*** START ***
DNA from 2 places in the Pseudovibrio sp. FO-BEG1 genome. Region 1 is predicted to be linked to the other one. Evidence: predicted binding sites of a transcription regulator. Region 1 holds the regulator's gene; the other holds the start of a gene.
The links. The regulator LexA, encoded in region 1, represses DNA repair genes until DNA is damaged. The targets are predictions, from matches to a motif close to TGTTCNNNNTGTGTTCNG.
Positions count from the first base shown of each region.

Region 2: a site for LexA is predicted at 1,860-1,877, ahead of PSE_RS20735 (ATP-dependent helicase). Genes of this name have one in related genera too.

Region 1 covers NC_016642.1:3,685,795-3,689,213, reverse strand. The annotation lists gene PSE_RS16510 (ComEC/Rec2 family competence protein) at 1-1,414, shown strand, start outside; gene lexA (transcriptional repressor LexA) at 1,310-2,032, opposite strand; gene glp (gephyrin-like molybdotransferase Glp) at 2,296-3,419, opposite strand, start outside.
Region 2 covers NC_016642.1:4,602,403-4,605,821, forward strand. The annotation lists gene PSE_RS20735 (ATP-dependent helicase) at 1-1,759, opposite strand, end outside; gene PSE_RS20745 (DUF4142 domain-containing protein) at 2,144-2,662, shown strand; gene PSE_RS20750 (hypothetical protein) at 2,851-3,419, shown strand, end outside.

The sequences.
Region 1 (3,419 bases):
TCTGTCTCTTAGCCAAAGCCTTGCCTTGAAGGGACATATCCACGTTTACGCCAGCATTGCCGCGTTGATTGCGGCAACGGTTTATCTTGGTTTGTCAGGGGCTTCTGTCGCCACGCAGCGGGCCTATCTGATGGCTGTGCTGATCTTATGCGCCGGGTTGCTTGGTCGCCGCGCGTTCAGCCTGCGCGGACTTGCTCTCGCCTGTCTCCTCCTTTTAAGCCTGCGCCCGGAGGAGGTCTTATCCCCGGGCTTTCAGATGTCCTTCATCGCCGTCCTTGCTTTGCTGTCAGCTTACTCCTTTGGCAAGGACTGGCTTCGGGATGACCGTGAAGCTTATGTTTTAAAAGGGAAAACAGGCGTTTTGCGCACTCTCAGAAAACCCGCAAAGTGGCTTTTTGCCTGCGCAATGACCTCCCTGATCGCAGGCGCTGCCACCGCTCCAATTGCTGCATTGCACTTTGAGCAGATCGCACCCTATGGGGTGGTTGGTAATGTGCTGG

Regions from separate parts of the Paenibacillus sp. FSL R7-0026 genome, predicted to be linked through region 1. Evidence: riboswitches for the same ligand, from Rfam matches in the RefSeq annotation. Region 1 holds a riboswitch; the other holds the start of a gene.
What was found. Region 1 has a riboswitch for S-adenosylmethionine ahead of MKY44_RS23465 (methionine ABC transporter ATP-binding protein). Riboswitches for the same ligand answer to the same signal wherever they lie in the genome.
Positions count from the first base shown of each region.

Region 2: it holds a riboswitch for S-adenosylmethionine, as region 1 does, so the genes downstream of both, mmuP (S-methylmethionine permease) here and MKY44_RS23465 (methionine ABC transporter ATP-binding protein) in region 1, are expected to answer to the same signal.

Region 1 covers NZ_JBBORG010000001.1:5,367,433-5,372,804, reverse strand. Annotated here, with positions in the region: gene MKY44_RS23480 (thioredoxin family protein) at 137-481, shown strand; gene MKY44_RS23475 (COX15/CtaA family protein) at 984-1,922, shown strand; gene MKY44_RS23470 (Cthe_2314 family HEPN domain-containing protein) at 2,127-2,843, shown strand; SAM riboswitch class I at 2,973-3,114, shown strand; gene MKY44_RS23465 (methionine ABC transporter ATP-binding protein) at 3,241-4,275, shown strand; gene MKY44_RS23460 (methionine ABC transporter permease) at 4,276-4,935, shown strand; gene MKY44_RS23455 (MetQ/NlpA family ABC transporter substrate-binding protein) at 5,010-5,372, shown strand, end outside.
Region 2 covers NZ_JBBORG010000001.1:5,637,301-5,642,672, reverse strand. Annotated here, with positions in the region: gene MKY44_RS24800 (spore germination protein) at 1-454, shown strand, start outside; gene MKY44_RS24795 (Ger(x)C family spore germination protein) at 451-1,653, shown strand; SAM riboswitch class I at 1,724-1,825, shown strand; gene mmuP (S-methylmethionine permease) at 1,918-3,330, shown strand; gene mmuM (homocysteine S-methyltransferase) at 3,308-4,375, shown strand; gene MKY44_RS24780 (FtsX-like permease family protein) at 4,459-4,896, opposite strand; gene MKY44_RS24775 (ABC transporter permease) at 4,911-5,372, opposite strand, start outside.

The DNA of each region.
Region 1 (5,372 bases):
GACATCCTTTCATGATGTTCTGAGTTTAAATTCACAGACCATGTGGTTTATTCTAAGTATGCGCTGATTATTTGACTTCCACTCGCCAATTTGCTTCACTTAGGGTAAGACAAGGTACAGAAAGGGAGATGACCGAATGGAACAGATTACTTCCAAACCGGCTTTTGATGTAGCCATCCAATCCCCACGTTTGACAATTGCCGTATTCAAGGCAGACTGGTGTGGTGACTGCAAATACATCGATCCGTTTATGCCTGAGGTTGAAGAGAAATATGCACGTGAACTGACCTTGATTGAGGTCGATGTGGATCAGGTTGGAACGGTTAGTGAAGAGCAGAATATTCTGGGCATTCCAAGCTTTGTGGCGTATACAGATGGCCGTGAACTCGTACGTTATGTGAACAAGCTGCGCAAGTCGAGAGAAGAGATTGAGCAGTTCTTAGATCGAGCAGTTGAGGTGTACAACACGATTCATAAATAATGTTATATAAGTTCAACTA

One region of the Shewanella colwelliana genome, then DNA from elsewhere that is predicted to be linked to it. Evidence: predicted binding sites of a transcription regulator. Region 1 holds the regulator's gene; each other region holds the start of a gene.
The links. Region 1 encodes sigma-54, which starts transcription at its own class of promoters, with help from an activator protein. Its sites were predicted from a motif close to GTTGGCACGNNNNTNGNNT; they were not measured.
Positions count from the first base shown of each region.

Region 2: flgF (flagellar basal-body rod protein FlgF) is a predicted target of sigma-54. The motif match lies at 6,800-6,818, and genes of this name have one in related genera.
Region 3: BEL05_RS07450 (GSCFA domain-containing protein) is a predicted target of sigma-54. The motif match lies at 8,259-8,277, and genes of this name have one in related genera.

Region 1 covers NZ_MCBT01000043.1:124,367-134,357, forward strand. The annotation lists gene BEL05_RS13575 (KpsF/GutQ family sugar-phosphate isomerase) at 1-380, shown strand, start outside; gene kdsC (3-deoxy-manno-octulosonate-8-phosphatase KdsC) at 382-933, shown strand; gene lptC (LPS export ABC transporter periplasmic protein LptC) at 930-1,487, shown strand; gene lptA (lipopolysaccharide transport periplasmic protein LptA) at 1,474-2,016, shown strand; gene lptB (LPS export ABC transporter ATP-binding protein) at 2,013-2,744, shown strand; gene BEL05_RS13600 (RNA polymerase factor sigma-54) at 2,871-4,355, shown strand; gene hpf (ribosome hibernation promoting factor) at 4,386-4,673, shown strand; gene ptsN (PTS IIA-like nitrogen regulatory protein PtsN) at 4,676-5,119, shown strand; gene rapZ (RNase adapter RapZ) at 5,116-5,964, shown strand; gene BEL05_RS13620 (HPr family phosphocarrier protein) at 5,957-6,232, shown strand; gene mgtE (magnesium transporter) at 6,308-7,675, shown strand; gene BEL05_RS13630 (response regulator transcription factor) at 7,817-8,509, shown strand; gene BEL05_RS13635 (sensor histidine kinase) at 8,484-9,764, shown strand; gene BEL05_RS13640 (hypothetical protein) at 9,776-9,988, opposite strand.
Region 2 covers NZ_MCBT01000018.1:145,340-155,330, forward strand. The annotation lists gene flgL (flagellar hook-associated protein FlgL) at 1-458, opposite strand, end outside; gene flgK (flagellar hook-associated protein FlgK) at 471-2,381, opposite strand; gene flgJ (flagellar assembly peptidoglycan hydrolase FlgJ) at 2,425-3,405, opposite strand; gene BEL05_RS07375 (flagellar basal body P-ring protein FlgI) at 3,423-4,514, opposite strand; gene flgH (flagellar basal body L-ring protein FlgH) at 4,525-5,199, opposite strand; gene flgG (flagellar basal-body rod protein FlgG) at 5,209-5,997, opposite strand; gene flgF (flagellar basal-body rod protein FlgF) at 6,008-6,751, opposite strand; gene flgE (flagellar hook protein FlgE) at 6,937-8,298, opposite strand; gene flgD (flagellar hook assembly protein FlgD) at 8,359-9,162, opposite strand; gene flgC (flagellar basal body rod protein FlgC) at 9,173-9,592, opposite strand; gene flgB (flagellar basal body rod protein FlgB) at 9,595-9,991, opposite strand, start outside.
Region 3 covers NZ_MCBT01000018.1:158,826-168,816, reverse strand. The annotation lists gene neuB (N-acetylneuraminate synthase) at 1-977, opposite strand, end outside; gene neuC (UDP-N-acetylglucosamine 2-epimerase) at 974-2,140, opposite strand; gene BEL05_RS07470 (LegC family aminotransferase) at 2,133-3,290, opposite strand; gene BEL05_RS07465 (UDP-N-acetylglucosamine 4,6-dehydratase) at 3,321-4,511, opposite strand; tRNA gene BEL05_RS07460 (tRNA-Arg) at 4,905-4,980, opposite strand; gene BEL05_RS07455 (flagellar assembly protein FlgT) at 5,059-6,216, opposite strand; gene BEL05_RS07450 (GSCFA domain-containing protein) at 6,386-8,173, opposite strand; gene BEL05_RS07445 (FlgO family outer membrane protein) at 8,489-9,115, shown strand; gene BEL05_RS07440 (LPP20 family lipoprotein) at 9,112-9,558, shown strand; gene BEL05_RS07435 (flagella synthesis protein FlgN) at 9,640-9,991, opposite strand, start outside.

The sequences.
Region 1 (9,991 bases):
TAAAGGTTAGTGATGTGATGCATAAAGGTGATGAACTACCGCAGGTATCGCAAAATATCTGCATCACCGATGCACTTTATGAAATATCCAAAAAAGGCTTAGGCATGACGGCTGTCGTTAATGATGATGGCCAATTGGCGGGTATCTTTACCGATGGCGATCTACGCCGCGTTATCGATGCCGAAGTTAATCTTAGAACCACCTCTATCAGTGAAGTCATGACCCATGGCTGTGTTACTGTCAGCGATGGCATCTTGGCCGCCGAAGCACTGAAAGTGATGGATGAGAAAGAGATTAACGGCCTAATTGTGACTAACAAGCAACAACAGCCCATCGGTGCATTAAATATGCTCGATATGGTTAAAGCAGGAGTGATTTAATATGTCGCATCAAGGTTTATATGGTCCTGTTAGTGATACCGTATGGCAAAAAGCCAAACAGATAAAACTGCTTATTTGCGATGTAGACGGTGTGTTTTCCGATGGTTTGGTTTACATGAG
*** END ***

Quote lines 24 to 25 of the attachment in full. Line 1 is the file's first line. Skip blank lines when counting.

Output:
Region 1 covers NZ_MCBT01000043.1:124,367-134,357, forward strand. The annotation lists gene BEL05_RS13575 (KpsF/GutQ family sugar-phosphate isomerase) at 1-380, shown strand, start outside; gene kdsC (3-deoxy-manno-octulosonate-8-phosphatase KdsC) at 382-933, shown strand; gene lptC (LPS export ABC transporter periplasmic protein LptC) at 930-1,487, shown strand; gene lptA (lipopolysaccharide transport periplasmic protein LptA) at 1,474-2,016, shown strand; gene lptB (LPS export ABC transporter ATP-binding protein) at 2,013-2,744, shown strand; gene BEL05_RS13600 (RNA polymerase factor sigma-54) at 2,871-4,355, shown strand; gene hpf (ribosome hibernation promoting factor) at 4,386-4,673, shown strand; gene ptsN (PTS IIA-like nitrogen regulatory protein PtsN) at 4,676-5,119, shown strand; gene rapZ (RNase adapter RapZ) at 5,116-5,964, shown strand; gene BEL05_RS13620 (HPr family phosphocarrier protein) at 5,957-6,232, shown strand; gene mgtE (magnesium transporter) at 6,308-7,675, shown strand; gene BEL05_RS13630 (response regulator transcription factor) at 7,817-8,509, shown strand; gene BEL05_RS13635 (sensor histidine kinase) at 8,484-9,764, shown strand; gene BEL05_RS13640 (hypothetical protein) at 9,776-9,988, opposite strand.
Region 2 covers NZ_MCBT01000018.1:145,340-155,330, forward strand. The annotation lists gene flgL (flagellar hook-associated protein FlgL) at 1-458, opposite strand, end outside; gene flgK (flagellar hook-associated protein FlgK) at 471-2,381, opposite strand; gene flgJ (flagellar assembly peptidoglycan hydrolase FlgJ) at 2,425-3,405, opposite strand; gene BEL05_RS07375 (flagellar basal body P-ring protein FlgI) at 3,423-4,514, opposite strand; gene flgH (flagellar basal body L-ring protein FlgH) at 4,525-5,199, opposite strand; gene flgG (flagellar basal-body rod protein FlgG) at 5,209-5,997, opposite strand; gene flgF (flagellar basal-body rod protein FlgF) at 6,008-6,751, opposite strand; gene flgE (flagellar hook protein FlgE) at 6,937-8,298, opposite strand; gene flgD (flagellar hook assembly protein FlgD) at 8,359-9,162, opposite strand; gene flgC (flagellar basal body rod protein FlgC) at 9,173-9,592, opposite strand; gene flgB (flagellar basal body rod protein FlgB) at 9,595-9,991, opposite strand, start outside.